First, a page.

Azzo VI of Este
Azzo VI (1170 – November 1212), also known as Azzolino, was an Italian nobleman and condottiero. He held the title of Marquis of Este (marchio Eystensis) from the death of his father, Azzo V (1190) until his death.
He was heavily involved in the Guelph politics of Lombardy in the first decade of the 13th century, serving as podestà of Ferrara (1196, 1205, and 1208), Padua (1199), Verona (1206–1207), and Mantua (1207–1208 and 1210–1211).
In his capacity as a leading Guelph condottiero Azzo fought a prolonged war with Salinguerra Torelli. In 1205 he conquered and razed the castle of Fratta, residence of Salinguerra. His opponent responded by allying with Ezzelino II da Romano and drove Azzo away, but the next year (1206) he had reconquered Fratta, which he held until 1209.
When emperor Otto IV descended to Italy, he had Azzo and Salinguerra reconciled. However, after Salinguerra left the alliance, Azzo entered the league formed by pope Innocent III against the emperor. In 1208 the pope made him marquis of Ancona, while the people of Ferrara named him at the city's seignior.
In 1212 Azzo sided with the exiles from Vicenza in the war against Ezzelino, but the latter defeated him at Pontalto near Vicenza. Azzo took refuge in Verona, where he died in November of that year.
Azzo's first wife Elisa, a daughter of a count Aldobrandino, was dead by 1192, by which time he had remarried to a daughter of Humbert III of Savoy, named either Sophia or Eleanor (as per the epitaph of their daughter Beatrice). She died on 3 December 1202. On 22 February 1204 Azzo married for the third time to Alice (also called Alix), daughter of Raynald of Châtillon, Prince of Antioch. While Alberic de Trois-Fontaines calls Aleydem marchionis Eystensis in Italia as the third of the three daughters of Raynaldus de Castellione uxor ... relictam principis Raymundi, that is, by Raynald's first wife, the daughter of Raymond of Antioch, it is unlikely that Alice could have been born before 1167, the latest possible date for Raynald's first wife's death. She was more likely the daughter of Raynald's last wife, Stephanie de Milly.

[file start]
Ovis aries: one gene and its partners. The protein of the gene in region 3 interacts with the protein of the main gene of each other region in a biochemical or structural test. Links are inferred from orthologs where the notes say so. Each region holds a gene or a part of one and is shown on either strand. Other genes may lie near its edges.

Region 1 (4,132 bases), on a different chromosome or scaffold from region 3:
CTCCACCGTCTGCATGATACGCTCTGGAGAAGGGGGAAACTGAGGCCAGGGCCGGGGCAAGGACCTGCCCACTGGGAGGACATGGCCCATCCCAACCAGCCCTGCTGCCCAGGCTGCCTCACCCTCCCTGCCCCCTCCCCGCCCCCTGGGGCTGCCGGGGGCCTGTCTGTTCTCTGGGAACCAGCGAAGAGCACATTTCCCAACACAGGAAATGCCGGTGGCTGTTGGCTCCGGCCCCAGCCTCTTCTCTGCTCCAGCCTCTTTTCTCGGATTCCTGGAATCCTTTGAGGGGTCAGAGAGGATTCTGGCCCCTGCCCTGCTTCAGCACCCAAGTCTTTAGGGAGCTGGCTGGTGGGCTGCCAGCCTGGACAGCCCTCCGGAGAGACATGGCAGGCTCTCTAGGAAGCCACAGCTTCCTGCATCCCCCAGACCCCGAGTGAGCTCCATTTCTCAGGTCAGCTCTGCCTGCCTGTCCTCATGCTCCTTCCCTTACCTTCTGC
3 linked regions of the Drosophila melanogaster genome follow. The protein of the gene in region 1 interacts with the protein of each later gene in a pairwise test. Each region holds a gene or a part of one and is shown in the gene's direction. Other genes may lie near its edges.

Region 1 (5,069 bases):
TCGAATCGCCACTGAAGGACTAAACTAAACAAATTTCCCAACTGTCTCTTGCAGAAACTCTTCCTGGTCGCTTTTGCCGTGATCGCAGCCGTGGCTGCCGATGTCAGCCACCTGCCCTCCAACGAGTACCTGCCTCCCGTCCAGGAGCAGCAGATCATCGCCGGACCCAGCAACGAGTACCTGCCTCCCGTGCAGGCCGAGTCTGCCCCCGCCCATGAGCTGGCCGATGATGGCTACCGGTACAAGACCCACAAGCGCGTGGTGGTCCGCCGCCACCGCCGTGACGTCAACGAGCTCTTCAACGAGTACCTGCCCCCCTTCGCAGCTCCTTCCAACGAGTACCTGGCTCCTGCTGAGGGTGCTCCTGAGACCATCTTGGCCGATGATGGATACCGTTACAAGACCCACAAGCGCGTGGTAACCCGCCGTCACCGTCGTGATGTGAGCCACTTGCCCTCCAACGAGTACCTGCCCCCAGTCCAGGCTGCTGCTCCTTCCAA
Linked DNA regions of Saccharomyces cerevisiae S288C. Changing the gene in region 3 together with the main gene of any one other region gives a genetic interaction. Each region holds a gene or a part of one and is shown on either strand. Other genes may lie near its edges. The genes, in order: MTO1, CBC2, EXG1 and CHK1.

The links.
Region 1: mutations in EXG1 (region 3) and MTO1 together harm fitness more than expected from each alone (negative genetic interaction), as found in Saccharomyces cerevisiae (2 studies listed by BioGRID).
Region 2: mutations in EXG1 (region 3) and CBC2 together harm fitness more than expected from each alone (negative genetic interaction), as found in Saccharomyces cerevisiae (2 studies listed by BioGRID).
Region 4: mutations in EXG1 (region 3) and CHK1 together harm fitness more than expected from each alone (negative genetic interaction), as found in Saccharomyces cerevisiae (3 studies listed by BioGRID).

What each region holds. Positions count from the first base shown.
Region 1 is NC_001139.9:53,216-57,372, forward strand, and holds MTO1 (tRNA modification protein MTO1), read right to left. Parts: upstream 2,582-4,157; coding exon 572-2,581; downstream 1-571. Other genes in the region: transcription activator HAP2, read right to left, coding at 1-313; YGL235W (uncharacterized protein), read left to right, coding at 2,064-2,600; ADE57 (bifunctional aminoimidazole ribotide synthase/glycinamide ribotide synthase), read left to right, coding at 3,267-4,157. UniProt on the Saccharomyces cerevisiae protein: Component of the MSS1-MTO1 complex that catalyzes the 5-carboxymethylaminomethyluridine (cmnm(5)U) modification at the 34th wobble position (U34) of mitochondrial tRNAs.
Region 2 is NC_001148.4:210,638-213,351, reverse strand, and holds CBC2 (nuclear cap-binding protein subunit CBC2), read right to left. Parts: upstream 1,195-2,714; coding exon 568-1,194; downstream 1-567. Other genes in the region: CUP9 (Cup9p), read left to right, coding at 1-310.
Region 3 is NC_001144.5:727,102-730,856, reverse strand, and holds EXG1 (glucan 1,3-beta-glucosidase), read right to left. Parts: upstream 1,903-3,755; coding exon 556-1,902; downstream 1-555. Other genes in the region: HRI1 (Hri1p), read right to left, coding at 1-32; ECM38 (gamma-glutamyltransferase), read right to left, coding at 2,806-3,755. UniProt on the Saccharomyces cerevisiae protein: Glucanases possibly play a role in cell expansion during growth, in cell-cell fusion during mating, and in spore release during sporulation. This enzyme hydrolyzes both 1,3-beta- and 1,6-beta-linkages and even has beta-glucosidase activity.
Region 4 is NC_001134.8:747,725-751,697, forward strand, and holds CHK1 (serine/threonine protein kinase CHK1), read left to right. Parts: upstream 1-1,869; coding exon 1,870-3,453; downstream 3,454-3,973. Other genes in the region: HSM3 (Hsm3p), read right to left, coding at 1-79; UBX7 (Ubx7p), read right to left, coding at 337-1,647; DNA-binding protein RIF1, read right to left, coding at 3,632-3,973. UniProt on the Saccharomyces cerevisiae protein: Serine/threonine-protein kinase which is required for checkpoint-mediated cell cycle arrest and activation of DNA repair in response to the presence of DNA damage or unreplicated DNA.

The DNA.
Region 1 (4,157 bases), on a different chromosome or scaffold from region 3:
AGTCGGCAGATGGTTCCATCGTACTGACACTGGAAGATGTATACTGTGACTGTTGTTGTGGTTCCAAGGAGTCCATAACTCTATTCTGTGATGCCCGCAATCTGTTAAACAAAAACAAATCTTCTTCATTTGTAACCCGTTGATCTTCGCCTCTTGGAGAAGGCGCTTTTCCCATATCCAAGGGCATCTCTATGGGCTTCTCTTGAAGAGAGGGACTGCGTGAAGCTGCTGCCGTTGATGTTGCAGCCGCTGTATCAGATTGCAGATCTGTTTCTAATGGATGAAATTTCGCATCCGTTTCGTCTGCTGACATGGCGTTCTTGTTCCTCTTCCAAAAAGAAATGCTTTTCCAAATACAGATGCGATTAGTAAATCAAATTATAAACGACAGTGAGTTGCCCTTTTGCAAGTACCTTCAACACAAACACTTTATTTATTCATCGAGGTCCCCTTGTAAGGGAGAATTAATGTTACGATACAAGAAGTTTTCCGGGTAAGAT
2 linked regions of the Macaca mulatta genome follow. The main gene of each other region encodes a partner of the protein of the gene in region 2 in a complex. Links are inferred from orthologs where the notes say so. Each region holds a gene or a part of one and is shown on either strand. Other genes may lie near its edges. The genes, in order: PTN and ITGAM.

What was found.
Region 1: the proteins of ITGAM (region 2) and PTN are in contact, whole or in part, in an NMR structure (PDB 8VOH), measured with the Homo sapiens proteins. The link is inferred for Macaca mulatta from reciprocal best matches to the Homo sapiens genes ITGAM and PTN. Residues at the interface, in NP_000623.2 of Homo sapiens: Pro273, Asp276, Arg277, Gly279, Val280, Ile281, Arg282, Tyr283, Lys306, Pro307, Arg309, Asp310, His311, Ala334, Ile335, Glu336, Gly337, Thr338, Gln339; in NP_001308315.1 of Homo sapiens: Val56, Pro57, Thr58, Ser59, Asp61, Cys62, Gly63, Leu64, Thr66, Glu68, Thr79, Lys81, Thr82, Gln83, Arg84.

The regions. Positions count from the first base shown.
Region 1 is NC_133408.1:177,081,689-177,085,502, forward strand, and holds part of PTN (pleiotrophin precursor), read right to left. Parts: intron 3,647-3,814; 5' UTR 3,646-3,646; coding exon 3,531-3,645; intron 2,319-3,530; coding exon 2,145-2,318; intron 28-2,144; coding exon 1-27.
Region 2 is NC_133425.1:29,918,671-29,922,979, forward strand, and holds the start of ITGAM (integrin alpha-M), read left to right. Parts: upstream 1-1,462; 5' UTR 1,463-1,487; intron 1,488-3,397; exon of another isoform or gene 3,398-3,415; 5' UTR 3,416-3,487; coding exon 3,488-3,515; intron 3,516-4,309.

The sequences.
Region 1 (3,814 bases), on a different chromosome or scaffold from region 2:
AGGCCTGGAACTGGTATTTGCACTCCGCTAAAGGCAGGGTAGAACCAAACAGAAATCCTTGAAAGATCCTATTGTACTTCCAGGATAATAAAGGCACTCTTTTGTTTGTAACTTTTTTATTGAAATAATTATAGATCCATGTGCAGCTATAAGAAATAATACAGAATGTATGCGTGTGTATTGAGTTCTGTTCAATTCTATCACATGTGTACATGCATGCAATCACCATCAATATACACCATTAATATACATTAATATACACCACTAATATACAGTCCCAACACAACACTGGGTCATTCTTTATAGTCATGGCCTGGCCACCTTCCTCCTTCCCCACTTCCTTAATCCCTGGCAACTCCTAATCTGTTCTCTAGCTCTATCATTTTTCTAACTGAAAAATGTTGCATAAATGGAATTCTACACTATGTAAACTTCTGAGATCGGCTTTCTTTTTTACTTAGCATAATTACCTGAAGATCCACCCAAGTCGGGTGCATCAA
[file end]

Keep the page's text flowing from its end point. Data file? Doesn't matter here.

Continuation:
By his first wife, Azzo had a son, Aldobrandino I, who succeeded his father in 1212. By his second wife he had his only daughter, the aforementioned Beatrice, later Abbess of Monte Gemmola. By his third and last wife he left a son, Azzo VII, who eventually succeeded his elder brother and became head of the family.
Azzo's court was a cultural centre in northern Italy, drawing poets and artists from afar. He played host and patron to the troubadours Aimeric de Peguilhan, Peire Raimon de Tolosa, and Rambertino Buvalelli. Rambertino celebrated Azzo's daughter Beatrice in all of his love songs, an overtly political act in the climate of the times.
In a contemporary vernacular vita of his daughter, the biography sums up Azzo's character and reputation: "he was beautiful of form, almost more than all other men. A prudent yet daring man, valiant in feats of arms and of perspicacious learning: a wise and marvellous conversationalist." Azzo is also mentioned in the third canto of Ludovico Ariosto's Orlando Furioso, where the sorceress is telling Bradamant of his illustrious descendants:
Here is another Azzo; Verona shall be his, with its fair territory; and to him shall the Fourth Otto and Honorius II grant the title of Marquis of Ancona. It would tak me all too long were I to show you every one of your descendants who shall be standard-bearer at the Consistory, or were I to relate every exploit accomplished by them for the Church of Rome.
- . . .fue bello de forme quasi più de tuti l’altri homini. Hommo prudente et ardito ualente in facti d’arme et de inzegno perspicace: sapiente et mirabile parladore, quoted in Bertoni.
- Ludovico Ariosto, Orlando Furioso, trans. Guido Waldman (Oxford, 1998), Canto III, 31, p. 24.
- Bertoni, Giulio (1915). I Trovatori d'Italia: Biografie, testi, tradizioni, note. Rome: Società Multigrafica Editrice Somu.
- Cabré, Miriam (1999). "Italian and Catalan troubadours". In Simon B. Gaunt and Sarah Kay. The Troubadours: An Introduction. Cambridge: Cambridge University Press. pp. 127–140. ISBN 0-521-57473-0.
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